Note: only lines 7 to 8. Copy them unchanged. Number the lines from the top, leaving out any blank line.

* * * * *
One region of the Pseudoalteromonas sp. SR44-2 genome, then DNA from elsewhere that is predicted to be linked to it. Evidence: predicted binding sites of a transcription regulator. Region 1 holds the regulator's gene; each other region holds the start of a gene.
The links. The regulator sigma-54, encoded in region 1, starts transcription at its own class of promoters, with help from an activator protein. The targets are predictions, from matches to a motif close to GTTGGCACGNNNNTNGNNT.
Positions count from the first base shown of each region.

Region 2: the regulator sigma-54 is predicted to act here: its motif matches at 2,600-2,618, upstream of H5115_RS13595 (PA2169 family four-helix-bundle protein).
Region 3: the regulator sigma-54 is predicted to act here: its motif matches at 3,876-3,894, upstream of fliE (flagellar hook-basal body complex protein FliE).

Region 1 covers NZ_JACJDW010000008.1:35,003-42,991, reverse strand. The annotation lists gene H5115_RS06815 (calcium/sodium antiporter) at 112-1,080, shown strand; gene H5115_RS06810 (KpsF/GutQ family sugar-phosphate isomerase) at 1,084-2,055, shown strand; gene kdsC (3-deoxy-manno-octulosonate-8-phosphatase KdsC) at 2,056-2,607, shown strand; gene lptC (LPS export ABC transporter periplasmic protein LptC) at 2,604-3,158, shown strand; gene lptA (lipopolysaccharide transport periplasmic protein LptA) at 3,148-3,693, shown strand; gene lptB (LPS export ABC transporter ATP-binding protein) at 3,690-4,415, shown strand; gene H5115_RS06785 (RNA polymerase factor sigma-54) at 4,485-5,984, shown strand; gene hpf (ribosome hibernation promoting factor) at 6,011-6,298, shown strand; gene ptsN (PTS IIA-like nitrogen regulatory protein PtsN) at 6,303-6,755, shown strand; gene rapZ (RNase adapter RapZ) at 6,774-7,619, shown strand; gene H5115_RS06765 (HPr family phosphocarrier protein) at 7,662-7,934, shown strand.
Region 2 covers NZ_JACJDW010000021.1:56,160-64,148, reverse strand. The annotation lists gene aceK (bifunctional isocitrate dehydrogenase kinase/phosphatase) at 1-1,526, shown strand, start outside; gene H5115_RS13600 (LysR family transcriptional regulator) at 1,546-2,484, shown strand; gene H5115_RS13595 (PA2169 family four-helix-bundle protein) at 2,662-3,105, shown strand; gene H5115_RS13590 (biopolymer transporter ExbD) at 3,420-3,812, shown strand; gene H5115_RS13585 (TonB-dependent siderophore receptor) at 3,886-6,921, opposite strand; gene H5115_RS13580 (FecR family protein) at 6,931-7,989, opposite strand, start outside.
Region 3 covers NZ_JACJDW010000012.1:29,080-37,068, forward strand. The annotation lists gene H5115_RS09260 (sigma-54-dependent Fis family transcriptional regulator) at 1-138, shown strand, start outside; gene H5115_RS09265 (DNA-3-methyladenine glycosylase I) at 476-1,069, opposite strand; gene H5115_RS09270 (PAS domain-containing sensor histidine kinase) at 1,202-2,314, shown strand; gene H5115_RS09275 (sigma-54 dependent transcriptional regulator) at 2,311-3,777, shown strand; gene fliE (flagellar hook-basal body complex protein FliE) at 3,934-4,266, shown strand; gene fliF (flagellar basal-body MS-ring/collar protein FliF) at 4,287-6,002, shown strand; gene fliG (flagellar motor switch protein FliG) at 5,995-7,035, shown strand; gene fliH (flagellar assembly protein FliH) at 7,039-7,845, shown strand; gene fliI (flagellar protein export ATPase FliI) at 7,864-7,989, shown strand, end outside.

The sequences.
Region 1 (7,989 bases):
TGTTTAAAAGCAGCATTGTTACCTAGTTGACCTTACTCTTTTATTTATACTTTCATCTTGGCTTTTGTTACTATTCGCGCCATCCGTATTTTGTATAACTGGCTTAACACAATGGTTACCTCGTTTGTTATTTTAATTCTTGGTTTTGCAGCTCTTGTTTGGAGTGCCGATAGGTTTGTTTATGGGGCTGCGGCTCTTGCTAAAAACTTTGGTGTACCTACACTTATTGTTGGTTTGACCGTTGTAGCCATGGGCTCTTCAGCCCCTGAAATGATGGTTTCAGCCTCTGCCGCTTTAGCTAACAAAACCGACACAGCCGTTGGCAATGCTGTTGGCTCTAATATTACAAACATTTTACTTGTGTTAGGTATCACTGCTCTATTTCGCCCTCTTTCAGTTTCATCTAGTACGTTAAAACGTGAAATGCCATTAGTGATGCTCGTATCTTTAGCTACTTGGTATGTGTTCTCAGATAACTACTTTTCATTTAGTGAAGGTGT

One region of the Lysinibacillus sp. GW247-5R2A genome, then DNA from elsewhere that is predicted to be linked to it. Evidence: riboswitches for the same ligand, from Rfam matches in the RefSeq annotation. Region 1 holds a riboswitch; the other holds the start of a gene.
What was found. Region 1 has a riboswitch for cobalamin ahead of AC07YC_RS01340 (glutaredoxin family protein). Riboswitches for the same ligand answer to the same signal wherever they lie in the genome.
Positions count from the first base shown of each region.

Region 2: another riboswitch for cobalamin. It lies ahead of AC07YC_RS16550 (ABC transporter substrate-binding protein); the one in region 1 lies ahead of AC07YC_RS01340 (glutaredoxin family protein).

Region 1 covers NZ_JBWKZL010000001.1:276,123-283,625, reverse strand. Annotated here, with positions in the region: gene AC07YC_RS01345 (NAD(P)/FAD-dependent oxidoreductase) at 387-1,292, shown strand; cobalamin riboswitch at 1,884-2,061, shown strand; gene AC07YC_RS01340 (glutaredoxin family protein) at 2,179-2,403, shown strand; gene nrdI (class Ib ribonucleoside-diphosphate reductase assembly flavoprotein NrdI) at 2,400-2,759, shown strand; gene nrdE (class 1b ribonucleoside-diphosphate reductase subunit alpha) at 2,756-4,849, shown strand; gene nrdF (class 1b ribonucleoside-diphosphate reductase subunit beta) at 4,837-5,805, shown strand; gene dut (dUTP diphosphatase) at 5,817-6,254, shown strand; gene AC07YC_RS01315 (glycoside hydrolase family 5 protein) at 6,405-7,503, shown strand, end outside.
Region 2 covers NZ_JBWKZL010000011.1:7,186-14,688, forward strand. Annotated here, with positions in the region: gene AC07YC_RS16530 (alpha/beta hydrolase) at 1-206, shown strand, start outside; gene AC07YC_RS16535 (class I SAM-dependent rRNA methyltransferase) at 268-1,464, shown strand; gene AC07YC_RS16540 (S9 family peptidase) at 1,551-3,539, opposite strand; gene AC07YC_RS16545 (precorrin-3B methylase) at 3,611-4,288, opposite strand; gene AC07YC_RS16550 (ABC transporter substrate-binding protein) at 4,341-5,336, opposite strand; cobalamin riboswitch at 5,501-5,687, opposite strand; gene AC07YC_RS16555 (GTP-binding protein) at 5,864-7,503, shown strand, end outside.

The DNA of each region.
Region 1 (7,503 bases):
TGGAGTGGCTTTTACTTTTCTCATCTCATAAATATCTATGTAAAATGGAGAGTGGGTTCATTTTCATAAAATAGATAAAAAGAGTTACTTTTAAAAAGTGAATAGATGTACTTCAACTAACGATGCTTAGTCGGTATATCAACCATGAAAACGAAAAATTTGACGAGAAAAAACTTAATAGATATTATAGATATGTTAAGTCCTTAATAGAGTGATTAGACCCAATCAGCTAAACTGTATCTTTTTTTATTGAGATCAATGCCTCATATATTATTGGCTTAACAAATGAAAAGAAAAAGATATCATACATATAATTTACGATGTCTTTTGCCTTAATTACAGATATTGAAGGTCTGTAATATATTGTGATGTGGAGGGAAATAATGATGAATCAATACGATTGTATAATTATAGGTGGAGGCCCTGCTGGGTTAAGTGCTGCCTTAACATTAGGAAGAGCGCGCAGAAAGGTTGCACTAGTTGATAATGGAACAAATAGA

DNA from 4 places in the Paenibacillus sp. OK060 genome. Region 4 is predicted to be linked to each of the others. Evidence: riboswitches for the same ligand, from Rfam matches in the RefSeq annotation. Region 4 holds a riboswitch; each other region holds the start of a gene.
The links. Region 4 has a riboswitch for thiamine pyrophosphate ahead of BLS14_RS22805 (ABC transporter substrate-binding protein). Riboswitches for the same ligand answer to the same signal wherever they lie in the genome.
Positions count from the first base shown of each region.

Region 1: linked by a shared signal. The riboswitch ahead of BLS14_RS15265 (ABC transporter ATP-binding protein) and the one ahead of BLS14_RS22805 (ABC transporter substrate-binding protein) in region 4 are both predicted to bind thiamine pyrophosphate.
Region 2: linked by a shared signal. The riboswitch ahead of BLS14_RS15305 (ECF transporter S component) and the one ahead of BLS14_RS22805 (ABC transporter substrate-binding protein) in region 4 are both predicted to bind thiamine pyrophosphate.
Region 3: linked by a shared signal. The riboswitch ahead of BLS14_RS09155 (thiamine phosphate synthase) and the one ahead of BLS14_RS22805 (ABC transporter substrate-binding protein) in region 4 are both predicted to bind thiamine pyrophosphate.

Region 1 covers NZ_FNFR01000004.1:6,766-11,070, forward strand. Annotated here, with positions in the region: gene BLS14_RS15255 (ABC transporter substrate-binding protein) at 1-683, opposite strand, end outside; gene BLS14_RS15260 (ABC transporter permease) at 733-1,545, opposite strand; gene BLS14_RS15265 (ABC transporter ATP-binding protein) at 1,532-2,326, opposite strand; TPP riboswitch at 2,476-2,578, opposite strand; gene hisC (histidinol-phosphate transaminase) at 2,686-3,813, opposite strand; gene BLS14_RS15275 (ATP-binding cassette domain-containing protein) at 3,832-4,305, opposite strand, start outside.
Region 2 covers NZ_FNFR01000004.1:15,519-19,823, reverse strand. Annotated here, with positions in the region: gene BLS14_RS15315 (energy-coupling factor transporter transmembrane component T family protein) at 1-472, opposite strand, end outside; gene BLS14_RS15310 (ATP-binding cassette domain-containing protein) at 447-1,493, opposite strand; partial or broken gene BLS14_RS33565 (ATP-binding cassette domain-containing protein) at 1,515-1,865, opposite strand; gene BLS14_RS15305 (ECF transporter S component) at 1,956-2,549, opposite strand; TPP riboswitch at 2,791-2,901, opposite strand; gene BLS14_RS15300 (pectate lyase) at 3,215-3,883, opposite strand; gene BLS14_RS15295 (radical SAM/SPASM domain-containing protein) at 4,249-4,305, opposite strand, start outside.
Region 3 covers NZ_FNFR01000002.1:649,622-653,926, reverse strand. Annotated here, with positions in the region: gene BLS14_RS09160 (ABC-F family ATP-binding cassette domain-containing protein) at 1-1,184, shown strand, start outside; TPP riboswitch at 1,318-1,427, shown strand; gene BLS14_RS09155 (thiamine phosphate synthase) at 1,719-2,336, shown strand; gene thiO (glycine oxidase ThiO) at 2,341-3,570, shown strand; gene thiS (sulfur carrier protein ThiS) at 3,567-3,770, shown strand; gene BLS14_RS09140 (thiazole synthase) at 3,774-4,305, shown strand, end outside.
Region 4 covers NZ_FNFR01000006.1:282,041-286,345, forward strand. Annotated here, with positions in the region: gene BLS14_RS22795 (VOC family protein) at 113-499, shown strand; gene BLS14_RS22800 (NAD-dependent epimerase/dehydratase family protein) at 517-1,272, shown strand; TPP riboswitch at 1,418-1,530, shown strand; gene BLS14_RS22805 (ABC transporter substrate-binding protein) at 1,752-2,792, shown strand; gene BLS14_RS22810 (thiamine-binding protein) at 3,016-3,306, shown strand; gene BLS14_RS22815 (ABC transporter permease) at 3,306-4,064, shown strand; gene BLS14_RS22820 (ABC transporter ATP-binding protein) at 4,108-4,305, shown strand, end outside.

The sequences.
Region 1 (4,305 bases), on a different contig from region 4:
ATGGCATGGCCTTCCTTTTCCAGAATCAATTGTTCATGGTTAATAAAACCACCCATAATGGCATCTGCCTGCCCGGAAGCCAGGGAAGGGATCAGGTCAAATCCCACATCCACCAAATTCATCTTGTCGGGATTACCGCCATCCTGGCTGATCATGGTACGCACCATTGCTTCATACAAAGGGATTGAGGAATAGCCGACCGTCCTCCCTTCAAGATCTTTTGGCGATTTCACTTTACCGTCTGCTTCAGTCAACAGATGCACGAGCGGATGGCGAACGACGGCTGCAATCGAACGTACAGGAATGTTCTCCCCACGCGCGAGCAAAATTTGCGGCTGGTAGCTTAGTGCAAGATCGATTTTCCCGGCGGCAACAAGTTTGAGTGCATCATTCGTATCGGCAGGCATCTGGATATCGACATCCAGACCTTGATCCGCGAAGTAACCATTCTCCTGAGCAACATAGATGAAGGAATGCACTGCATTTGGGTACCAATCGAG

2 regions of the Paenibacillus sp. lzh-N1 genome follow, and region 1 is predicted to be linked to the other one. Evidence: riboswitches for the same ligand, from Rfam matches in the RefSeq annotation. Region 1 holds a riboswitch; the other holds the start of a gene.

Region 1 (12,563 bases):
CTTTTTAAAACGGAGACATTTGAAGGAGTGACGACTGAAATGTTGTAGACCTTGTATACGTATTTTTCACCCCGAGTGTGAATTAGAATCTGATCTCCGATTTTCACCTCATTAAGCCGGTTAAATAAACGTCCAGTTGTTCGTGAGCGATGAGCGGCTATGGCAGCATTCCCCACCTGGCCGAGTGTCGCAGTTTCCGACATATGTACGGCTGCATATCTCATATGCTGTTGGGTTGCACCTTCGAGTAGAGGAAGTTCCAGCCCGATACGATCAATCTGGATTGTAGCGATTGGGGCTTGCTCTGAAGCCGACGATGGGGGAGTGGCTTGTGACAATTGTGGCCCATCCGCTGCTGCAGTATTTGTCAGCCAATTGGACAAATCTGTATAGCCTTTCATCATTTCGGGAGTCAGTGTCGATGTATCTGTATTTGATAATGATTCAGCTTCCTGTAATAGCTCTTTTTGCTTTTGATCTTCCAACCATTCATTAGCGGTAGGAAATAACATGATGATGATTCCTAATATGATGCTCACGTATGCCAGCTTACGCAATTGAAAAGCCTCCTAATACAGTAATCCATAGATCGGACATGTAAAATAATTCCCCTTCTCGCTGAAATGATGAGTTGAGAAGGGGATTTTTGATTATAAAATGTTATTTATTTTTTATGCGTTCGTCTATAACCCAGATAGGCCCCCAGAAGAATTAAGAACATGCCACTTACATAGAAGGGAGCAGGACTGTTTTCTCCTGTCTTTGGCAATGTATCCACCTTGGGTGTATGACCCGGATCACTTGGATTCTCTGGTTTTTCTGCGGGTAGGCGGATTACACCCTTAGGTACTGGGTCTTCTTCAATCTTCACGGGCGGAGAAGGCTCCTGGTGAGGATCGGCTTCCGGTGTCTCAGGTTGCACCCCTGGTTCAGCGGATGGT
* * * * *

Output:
Region 2 covers NZ_JACJDW010000021.1:56,160-64,148, reverse strand. The annotation lists gene aceK (bifunctional isocitrate dehydrogenase kinase/phosphatase) at 1-1,526, shown strand, start outside; gene H5115_RS13600 (LysR family transcriptional regulator) at 1,546-2,484, shown strand; gene H5115_RS13595 (PA2169 family four-helix-bundle protein) at 2,662-3,105, shown strand; gene H5115_RS13590 (biopolymer transporter ExbD) at 3,420-3,812, shown strand; gene H5115_RS13585 (TonB-dependent siderophore receptor) at 3,886-6,921, opposite strand; gene H5115_RS13580 (FecR family protein) at 6,931-7,989, opposite strand, start outside.
Region 3 covers NZ_JACJDW010000012.1:29,080-37,068, forward strand. The annotation lists gene H5115_RS09260 (sigma-54-dependent Fis family transcriptional regulator) at 1-138, shown strand, start outside; gene H5115_RS09265 (DNA-3-methyladenine glycosylase I) at 476-1,069, opposite strand; gene H5115_RS09270 (PAS domain-containing sensor histidine kinase) at 1,202-2,314, shown strand; gene H5115_RS09275 (sigma-54 dependent transcriptional regulator) at 2,311-3,777, shown strand; gene fliE (flagellar hook-basal body complex protein FliE) at 3,934-4,266, shown strand; gene fliF (flagellar basal-body MS-ring/collar protein FliF) at 4,287-6,002, shown strand; gene fliG (flagellar motor switch protein FliG) at 5,995-7,035, shown strand; gene fliH (flagellar assembly protein FliH) at 7,039-7,845, shown strand; gene fliI (flagellar protein export ATPase FliI) at 7,864-7,989, shown strand, end outside.